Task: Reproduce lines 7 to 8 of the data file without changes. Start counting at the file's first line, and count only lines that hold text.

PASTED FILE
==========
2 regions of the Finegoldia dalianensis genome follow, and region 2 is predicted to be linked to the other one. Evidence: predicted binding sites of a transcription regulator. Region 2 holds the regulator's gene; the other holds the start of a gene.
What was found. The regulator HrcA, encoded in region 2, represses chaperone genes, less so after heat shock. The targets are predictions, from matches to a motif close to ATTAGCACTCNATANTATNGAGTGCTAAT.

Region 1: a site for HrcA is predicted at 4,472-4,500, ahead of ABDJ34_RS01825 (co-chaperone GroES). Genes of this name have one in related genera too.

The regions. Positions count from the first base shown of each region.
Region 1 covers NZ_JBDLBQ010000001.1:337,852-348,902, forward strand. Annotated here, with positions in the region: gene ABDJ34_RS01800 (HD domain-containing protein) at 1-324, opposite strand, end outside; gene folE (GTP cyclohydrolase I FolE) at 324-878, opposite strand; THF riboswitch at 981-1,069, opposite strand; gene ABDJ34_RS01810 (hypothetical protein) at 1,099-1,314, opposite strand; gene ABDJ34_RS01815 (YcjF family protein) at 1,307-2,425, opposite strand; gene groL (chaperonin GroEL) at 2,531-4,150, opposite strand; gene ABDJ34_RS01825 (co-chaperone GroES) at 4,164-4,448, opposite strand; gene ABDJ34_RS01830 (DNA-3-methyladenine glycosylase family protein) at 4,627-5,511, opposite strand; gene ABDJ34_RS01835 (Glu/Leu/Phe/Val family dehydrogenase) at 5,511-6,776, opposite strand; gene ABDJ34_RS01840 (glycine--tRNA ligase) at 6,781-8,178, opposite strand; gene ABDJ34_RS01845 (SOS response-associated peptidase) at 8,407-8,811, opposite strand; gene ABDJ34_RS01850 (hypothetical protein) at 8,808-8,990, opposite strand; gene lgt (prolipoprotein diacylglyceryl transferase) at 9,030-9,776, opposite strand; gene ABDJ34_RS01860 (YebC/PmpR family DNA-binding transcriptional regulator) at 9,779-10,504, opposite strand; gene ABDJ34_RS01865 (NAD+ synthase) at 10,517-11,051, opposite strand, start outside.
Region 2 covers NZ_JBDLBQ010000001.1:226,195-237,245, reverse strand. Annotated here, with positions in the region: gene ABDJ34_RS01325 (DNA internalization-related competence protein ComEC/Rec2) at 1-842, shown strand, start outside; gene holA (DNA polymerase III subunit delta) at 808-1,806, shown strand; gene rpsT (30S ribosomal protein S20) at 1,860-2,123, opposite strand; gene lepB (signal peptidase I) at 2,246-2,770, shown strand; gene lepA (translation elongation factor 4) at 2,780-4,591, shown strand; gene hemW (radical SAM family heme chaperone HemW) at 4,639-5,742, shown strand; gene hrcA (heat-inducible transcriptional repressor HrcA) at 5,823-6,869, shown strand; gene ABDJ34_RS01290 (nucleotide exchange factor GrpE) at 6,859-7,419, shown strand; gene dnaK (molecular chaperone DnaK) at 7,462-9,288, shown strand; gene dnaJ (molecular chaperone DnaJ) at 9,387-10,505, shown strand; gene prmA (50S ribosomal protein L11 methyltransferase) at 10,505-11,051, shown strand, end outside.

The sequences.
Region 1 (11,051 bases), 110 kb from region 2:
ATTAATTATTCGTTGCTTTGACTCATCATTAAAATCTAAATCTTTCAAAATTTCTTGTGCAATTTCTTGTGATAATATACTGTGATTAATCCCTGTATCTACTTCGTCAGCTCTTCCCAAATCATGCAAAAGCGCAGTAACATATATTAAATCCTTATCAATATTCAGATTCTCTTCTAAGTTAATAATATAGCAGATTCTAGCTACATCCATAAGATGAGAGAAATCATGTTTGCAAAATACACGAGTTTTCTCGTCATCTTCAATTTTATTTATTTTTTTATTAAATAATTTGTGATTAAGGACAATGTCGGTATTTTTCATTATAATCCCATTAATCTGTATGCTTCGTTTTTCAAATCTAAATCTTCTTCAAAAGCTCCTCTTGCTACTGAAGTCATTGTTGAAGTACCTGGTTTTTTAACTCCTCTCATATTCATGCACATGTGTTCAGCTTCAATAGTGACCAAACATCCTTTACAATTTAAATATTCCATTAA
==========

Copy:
The sequences.
Region 1 (11,051 bases), 110 kb from region 2: